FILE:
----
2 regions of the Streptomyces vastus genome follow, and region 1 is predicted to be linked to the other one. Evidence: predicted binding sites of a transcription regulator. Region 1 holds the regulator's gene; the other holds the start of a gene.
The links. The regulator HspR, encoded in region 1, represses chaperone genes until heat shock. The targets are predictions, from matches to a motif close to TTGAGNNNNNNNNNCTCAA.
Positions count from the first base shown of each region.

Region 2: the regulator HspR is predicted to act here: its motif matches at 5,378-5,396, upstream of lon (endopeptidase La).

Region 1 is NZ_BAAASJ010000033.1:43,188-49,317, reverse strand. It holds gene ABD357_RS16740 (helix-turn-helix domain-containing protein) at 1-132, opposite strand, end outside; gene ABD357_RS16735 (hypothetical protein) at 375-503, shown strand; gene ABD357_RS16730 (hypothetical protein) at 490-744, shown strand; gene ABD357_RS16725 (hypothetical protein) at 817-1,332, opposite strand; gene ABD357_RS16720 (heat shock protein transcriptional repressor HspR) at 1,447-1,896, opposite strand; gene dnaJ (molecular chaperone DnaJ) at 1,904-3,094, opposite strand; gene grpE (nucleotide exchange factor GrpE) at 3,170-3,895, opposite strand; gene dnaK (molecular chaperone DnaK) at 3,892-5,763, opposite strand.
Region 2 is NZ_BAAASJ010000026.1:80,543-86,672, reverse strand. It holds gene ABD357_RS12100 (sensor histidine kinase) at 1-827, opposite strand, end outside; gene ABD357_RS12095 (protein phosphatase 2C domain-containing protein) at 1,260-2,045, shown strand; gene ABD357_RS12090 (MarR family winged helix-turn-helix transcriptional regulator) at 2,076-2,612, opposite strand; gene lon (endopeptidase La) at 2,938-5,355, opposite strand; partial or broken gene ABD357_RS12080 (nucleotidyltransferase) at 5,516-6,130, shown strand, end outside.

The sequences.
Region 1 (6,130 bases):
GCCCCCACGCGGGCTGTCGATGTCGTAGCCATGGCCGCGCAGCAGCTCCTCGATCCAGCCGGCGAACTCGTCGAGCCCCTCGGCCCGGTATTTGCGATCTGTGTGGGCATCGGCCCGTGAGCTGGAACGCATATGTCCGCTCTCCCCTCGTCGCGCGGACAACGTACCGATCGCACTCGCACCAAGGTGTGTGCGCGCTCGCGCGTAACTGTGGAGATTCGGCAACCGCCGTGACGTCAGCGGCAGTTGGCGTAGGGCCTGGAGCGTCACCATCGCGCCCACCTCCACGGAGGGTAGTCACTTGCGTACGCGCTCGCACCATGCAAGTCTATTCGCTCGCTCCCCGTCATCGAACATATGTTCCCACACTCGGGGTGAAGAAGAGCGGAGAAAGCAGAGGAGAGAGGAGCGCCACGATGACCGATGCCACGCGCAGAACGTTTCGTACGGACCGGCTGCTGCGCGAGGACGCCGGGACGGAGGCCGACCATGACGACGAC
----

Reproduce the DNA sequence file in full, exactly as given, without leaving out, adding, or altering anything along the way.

2 regions of the Streptomyces vastus genome follow, and region 1 is predicted to be linked to the other one. Evidence: predicted binding sites of a transcription regulator. Region 1 holds the regulator's gene; the other holds the start of a gene.
The links. The regulator HspR, encoded in region 1, represses chaperone genes until heat shock. The targets are predictions, from matches to a motif close to TTGAGNNNNNNNNNCTCAA.
Positions count from the first base shown of each region.

Region 2: the regulator HspR is predicted to act here: its motif matches at 5,378-5,396, upstream of lon (endopeptidase La).

Region 1 is NZ_BAAASJ010000033.1:43,188-49,317, reverse strand. It holds gene ABD357_RS16740 (helix-turn-helix domain-containing protein) at 1-132, opposite strand, end outside; gene ABD357_RS16735 (hypothetical protein) at 375-503, shown strand; gene ABD357_RS16730 (hypothetical protein) at 490-744, shown strand; gene ABD357_RS16725 (hypothetical protein) at 817-1,332, opposite strand; gene ABD357_RS16720 (heat shock protein transcriptional repressor HspR) at 1,447-1,896, opposite strand; gene dnaJ (molecular chaperone DnaJ) at 1,904-3,094, opposite strand; gene grpE (nucleotide exchange factor GrpE) at 3,170-3,895, opposite strand; gene dnaK (molecular chaperone DnaK) at 3,892-5,763, opposite strand.
Region 2 is NZ_BAAASJ010000026.1:80,543-86,672, reverse strand. It holds gene ABD357_RS12100 (sensor histidine kinase) at 1-827, opposite strand, end outside; gene ABD357_RS12095 (protein phosphatase 2C domain-containing protein) at 1,260-2,045, shown strand; gene ABD357_RS12090 (MarR family winged helix-turn-helix transcriptional regulator) at 2,076-2,612, opposite strand; gene lon (endopeptidase La) at 2,938-5,355, opposite strand; partial or broken gene ABD357_RS12080 (nucleotidyltransferase) at 5,516-6,130, shown strand, end outside.

The sequences.
Region 1 (6,130 bases):
GCCCCCACGCGGGCTGTCGATGTCGTAGCCATGGCCGCGCAGCAGCTCCTCGATCCAGCCGGCGAACTCGTCGAGCCCCTCGGCCCGGTATTTGCGATCTGTGTGGGCATCGGCCCGTGAGCTGGAACGCATATGTCCGCTCTCCCCTCGTCGCGCGGACAACGTACCGATCGCACTCGCACCAAGGTGTGTGCGCGCTCGCGCGTAACTGTGGAGATTCGGCAACCGCCGTGACGTCAGCGGCAGTTGGCGTAGGGCCTGGAGCGTCACCATCGCGCCCACCTCCACGGAGGGTAGTCACTTGCGTACGCGCTCGCACCATGCAAGTCTATTCGCTCGCTCCCCGTCATCGAACATATGTTCCCACACTCGGGGTGAAGAAGAGCGGAGAAAGCAGAGGAGAGAGGAGCGCCACGATGACCGATGCCACGCGCAGAACGTTTCGTACGGACCGGCTGCTGCGCGAGGACGCCGGGACGGAGGCCGACCATGACGACGAC